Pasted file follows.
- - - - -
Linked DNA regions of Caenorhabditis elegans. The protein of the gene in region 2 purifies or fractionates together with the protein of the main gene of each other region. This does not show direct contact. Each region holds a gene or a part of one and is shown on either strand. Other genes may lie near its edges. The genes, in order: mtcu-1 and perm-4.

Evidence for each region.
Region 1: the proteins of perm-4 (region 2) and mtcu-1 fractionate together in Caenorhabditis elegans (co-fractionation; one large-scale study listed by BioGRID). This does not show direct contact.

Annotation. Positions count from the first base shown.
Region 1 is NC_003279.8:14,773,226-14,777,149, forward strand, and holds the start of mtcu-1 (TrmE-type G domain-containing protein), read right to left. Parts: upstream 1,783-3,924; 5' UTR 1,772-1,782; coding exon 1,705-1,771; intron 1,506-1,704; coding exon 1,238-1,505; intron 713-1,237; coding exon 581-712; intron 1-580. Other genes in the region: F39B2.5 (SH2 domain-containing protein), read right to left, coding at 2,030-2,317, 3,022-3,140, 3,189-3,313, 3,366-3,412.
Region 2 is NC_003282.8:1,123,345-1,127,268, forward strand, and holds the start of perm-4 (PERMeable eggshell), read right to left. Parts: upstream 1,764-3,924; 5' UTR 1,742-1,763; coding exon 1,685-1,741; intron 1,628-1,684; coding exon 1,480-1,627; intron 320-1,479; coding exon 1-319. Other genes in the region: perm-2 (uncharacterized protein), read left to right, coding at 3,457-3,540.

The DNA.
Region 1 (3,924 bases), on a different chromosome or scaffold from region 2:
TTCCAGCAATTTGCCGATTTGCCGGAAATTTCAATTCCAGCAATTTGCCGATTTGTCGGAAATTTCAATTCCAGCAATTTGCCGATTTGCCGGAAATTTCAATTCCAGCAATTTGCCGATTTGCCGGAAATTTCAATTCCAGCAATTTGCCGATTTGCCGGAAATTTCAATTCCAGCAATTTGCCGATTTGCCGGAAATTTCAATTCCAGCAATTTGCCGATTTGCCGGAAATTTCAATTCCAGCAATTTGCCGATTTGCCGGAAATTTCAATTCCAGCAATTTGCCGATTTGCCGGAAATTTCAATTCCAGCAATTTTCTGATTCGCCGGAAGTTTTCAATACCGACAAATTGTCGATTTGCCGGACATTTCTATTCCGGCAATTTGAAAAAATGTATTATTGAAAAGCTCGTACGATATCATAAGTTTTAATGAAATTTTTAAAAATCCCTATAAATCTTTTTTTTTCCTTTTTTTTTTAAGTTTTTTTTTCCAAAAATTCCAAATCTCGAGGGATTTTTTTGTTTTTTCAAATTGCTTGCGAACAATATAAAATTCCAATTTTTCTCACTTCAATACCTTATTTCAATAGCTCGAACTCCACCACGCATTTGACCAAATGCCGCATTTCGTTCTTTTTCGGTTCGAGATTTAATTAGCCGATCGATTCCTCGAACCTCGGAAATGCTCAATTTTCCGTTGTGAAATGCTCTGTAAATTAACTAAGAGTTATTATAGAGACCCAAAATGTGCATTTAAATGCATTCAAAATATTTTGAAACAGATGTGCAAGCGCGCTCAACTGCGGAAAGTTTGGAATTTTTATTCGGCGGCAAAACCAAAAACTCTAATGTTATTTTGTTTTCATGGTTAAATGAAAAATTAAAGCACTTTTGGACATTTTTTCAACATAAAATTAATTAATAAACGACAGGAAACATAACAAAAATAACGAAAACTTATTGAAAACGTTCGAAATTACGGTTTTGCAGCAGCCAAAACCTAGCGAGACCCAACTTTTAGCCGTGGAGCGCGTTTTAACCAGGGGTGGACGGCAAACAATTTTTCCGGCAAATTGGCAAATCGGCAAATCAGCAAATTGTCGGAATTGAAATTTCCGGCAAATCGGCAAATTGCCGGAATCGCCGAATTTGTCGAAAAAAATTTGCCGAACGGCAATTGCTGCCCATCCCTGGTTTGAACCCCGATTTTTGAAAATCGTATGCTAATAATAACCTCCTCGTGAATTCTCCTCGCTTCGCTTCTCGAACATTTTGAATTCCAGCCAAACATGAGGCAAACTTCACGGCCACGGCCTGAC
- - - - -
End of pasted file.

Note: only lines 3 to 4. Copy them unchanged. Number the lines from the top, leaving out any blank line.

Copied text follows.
Region 1: the proteins of perm-4 (region 2) and mtcu-1 fractionate together in Caenorhabditis elegans (co-fractionation; one large-scale study listed by BioGRID). This does not show direct contact.

Annotation. Positions count from the first base shown.